8 Experts: Halloween Candy Policies

When you dedicate your career to fighting obesity, how does that affect the choices you make in your personal life? Welcome to Off the Clock, where we ask bariatric experts a question about their own lives.

Today we ask: “What is the Halloween candy policy in your house?”

“Halloween is definitely cheating time at our house. We only buy what we like, typically baby candy bars and Red Hots. But, the rule is the candy can’t be opened until Halloween. We make sure the kids have eaten a good dinner first, and the candy is allowed in the house for 2 or 3 days and then it’s all thrown out or given away.”
Dr. David Voellinger, North Carolina

“I let my kids eat their Halloween candy and stop when they don’t want anymore. It’s Halloween and kids love it!! Who doesn’t want to dress up and get something for nothing? It is a wonderful ritual. All my leftover candy – and a lot of my kids’ excess – gets sent to the food pantries in NYC. There are certain things to be held sacred: Kids, costumes, Halloween and my favorite… candy corn.”
Dr. Marina Kurian, New York

“We have a great connection with the halloween fairy. if the kids leave out most the their candy, and only keep the stuff they really like, the halloween fairy comes in the middle of the night and leaves a present in place of the candy! It works great to cut down on the huge amounts of candy that they collect.”
Dr. Tom Umbach, Las Vegas

“I always remind my kids – and patients too – that it is a holiday. One day.  My kids are allowed a few pieces that night and then they can save it for our “dessert night” which are only on weekends. I include things in my treat basket like pencils, small notebooks, matchbox cars, or little toys. Often times the trick-or-treaters prefer that over the candy as they have plenty of candy in their bags already.”
Dr. Alana Chock, Washington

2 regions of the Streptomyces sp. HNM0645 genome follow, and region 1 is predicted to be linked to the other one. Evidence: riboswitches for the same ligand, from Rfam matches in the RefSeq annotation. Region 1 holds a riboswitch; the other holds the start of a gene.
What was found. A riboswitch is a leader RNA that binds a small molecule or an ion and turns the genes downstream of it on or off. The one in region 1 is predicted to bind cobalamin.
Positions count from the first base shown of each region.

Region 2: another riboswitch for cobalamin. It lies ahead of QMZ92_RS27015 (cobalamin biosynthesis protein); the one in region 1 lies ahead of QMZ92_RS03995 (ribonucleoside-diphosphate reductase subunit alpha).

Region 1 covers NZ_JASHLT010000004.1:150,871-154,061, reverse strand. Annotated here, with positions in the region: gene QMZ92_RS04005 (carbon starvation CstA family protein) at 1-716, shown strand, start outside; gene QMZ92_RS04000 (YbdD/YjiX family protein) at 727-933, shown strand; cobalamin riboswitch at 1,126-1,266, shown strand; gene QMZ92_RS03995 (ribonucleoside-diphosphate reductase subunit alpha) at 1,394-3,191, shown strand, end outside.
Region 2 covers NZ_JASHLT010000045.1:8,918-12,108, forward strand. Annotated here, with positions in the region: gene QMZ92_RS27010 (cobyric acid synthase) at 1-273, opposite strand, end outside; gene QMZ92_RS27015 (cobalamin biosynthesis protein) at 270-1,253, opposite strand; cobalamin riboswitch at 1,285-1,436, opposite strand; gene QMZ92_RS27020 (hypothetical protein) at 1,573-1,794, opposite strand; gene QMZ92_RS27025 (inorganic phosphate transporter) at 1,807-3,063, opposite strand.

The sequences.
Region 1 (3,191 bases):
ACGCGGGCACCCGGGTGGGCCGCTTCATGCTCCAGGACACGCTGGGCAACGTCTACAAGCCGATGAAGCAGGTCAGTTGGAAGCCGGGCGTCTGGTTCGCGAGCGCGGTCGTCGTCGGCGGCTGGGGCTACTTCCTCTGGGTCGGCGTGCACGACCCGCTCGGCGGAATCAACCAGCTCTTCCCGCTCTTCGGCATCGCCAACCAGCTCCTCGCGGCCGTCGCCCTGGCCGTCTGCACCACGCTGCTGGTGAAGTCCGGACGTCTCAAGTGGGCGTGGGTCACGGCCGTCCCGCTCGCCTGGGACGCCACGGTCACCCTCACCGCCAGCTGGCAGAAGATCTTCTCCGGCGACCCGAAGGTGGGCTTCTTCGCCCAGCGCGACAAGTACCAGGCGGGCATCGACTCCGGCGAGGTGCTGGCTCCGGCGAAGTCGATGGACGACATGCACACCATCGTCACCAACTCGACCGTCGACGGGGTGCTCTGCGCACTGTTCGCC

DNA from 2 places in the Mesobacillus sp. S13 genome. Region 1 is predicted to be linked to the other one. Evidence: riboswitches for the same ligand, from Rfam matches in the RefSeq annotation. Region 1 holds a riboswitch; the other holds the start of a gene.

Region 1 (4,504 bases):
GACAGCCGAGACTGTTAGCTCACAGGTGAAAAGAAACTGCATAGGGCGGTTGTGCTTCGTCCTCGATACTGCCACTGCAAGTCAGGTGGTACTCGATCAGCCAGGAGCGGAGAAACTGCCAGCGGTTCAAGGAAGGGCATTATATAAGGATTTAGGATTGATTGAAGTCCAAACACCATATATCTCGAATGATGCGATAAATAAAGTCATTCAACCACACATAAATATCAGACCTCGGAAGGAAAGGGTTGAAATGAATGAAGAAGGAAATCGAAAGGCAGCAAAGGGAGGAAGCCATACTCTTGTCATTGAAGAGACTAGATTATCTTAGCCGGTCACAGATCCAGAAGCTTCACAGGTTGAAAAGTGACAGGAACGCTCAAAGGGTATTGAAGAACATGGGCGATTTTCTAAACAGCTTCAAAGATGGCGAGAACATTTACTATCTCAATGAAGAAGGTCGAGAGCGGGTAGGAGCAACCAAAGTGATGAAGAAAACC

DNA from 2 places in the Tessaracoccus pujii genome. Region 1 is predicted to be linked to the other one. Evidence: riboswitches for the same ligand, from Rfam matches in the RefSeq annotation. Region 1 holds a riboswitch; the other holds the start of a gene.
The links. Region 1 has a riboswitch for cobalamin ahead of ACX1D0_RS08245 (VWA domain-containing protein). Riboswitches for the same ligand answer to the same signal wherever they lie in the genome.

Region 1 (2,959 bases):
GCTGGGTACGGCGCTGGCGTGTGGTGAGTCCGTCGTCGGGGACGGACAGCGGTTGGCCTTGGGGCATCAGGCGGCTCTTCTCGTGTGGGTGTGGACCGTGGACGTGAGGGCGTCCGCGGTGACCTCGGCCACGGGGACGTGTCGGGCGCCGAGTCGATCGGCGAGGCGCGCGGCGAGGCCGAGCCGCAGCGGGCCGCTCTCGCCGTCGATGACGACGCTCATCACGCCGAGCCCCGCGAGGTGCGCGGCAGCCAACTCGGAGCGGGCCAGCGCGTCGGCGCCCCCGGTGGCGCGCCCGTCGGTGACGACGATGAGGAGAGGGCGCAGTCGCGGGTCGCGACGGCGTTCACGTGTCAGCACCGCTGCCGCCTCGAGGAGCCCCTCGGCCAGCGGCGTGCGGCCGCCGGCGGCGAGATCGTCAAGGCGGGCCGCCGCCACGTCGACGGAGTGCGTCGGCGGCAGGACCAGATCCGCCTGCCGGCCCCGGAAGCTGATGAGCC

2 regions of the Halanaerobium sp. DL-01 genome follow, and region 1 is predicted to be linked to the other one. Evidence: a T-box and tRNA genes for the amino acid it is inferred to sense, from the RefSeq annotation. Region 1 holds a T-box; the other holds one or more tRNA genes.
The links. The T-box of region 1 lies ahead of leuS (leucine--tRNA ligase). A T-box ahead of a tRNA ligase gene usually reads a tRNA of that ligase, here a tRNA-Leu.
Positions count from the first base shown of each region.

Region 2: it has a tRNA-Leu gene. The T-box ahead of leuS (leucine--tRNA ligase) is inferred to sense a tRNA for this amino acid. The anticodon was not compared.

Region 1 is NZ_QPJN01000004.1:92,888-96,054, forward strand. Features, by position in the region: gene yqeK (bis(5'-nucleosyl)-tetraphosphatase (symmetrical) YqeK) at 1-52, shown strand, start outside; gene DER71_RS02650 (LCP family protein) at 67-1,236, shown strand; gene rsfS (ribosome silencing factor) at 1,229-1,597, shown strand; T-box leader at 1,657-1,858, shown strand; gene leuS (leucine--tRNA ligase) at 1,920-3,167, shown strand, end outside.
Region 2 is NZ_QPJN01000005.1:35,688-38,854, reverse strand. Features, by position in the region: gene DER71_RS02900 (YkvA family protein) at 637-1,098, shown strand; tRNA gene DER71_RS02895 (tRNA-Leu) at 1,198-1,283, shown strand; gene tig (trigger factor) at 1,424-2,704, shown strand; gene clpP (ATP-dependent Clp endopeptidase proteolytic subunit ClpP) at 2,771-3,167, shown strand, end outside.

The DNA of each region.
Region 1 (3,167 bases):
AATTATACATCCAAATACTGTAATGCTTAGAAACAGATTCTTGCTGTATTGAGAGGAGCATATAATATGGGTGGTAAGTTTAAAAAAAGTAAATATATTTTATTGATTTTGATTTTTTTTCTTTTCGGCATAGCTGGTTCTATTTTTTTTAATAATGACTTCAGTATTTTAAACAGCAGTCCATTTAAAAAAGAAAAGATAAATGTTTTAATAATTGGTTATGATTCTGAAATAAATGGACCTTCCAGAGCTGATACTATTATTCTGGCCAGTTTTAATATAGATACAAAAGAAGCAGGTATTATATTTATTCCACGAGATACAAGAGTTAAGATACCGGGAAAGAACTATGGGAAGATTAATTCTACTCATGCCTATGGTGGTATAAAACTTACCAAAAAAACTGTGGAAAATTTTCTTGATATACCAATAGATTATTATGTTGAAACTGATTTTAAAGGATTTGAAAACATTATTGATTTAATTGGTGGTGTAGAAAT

“In our home after trick-or-treating, the children select their favorite ten pieces of candy. It is their choice whether to eat them immediately, or savor them over the next several days. The left over candy is brought to the dentist’s office where it is bought back by the pound. It’s a win-win.”
Dr. Valerui Andrei, New Jersey

“The Halloween policy in our house is simple: Wear a great costume, get as much candy as you want, have 2-3 pieces a night and you have to share with dad!!”
Dr. Greg Schroder, Virginia

“Our plan for Halloween is to buy some really great candy, and pass it out to the kids. I look forward to seeing the cute little kids that can barely walk get their best candy from the Simpson house. The hardest candy for most people are the “bite size” chocolate bars. Indulge in some really great candy, and don’t get caught up in tossing one “bite” size candy in your mouth after another.”
Dr. Terry Simpson, Arizona

“Halloween is a once a year family holiday and we try not to ruin the occasion by placing too many restrictions. They key to avoiding temper tantrums is to set expectations prior to trick-or treating. They can eat whatever they want, however we do limit how many treats they have in a day. They can choose to have Halloween candy or another treat like ice cream, but not both. I believe it’s important to give children a choice, to empower them to make decisions on their own, but still maintain some degree of moderation.”
Dr. Dan Davis, Connecticut

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by Emma Squillace